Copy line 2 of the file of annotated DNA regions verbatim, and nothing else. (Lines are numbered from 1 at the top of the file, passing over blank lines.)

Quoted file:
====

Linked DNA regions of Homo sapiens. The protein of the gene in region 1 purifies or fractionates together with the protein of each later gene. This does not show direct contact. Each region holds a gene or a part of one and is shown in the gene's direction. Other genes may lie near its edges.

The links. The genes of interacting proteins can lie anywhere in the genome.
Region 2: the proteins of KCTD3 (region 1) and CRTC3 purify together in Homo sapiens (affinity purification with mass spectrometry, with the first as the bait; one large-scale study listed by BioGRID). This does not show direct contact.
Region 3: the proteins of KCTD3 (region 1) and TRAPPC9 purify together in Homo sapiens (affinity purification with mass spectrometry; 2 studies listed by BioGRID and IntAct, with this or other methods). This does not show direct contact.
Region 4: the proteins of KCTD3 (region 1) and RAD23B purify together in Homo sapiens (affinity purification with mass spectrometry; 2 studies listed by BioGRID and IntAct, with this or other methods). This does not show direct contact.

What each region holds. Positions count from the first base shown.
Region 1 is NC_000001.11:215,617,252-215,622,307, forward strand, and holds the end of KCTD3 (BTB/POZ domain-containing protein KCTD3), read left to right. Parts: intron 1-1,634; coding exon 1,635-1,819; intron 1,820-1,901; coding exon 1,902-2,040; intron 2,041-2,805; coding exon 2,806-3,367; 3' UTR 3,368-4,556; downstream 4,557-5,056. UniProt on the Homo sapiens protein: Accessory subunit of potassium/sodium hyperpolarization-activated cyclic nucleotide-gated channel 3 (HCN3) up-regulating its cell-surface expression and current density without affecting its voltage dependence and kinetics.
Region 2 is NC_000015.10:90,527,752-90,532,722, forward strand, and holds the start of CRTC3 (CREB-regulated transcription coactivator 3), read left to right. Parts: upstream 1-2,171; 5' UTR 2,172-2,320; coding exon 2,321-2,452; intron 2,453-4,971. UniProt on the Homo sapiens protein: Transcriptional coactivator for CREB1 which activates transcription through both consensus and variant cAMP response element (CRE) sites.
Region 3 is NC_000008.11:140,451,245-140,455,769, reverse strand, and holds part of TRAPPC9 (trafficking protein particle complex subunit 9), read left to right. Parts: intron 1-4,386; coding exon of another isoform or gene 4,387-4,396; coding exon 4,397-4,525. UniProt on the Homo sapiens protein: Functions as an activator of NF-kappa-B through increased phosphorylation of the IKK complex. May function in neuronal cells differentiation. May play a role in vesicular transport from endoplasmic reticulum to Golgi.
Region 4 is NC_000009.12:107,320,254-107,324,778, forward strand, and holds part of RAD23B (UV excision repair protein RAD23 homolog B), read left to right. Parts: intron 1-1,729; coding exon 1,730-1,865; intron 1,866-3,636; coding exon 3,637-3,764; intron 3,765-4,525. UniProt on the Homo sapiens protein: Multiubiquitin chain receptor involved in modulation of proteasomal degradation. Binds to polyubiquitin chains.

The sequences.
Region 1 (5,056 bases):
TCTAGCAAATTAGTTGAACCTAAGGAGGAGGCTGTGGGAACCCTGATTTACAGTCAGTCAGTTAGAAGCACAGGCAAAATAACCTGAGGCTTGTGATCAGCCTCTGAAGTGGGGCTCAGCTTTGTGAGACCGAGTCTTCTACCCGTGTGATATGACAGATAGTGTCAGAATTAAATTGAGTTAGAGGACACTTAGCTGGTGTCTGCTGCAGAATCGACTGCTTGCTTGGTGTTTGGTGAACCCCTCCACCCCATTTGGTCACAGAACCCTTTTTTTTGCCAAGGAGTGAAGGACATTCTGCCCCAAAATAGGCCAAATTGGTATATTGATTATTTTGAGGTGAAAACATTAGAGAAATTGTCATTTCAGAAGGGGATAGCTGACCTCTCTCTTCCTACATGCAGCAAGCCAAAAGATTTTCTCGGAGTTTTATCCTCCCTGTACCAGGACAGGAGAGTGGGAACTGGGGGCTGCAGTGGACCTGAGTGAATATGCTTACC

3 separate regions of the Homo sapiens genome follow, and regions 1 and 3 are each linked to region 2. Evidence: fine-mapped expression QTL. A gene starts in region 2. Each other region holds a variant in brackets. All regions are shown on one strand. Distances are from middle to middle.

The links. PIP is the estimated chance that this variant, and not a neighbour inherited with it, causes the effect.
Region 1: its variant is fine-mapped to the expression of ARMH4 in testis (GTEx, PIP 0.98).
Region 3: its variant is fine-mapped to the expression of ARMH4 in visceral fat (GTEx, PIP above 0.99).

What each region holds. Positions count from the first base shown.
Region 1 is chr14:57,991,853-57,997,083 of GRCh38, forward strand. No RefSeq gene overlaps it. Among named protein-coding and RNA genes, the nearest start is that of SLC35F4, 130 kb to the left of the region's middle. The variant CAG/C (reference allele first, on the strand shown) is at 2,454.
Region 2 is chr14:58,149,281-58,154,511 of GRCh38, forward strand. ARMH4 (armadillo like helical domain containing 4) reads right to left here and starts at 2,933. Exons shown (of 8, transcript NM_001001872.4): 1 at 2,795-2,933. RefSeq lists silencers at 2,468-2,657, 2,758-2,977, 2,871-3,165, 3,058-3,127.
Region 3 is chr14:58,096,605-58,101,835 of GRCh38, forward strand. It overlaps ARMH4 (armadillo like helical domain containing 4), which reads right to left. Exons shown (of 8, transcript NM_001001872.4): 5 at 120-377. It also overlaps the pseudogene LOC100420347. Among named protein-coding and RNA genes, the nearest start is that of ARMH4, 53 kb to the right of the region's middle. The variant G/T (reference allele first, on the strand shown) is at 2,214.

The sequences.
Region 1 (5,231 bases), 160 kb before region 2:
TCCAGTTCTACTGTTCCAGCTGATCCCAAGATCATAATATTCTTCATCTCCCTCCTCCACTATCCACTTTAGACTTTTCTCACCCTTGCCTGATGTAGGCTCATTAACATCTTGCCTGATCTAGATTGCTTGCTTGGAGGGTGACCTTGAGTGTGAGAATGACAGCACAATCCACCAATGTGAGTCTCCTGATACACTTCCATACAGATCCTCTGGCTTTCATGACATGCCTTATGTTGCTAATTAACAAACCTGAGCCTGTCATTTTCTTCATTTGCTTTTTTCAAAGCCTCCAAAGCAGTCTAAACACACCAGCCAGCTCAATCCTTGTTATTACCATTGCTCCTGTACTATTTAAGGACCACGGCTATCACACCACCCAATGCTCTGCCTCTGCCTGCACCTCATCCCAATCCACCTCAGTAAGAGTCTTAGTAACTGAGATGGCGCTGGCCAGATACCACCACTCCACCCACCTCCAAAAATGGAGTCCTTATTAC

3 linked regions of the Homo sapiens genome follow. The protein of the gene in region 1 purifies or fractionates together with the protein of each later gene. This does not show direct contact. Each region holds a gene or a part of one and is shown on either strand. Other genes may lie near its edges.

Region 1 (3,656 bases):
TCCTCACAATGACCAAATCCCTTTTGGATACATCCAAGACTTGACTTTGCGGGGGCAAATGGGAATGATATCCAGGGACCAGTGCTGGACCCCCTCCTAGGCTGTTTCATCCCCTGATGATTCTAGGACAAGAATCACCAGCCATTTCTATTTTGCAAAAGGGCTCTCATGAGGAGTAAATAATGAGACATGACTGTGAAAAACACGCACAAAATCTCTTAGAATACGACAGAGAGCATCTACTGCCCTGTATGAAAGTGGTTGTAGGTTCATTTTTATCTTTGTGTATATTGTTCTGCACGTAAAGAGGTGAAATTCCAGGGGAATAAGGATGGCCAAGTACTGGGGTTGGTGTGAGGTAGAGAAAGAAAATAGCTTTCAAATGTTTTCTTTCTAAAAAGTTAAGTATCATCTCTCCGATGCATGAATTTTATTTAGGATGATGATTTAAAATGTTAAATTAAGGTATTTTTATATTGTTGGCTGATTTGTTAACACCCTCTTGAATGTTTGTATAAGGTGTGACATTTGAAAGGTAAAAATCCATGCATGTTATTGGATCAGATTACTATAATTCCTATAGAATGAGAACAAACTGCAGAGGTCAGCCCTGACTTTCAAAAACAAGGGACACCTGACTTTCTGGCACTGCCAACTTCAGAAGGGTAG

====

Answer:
The links. The genes of interacting proteins can lie anywhere in the genome.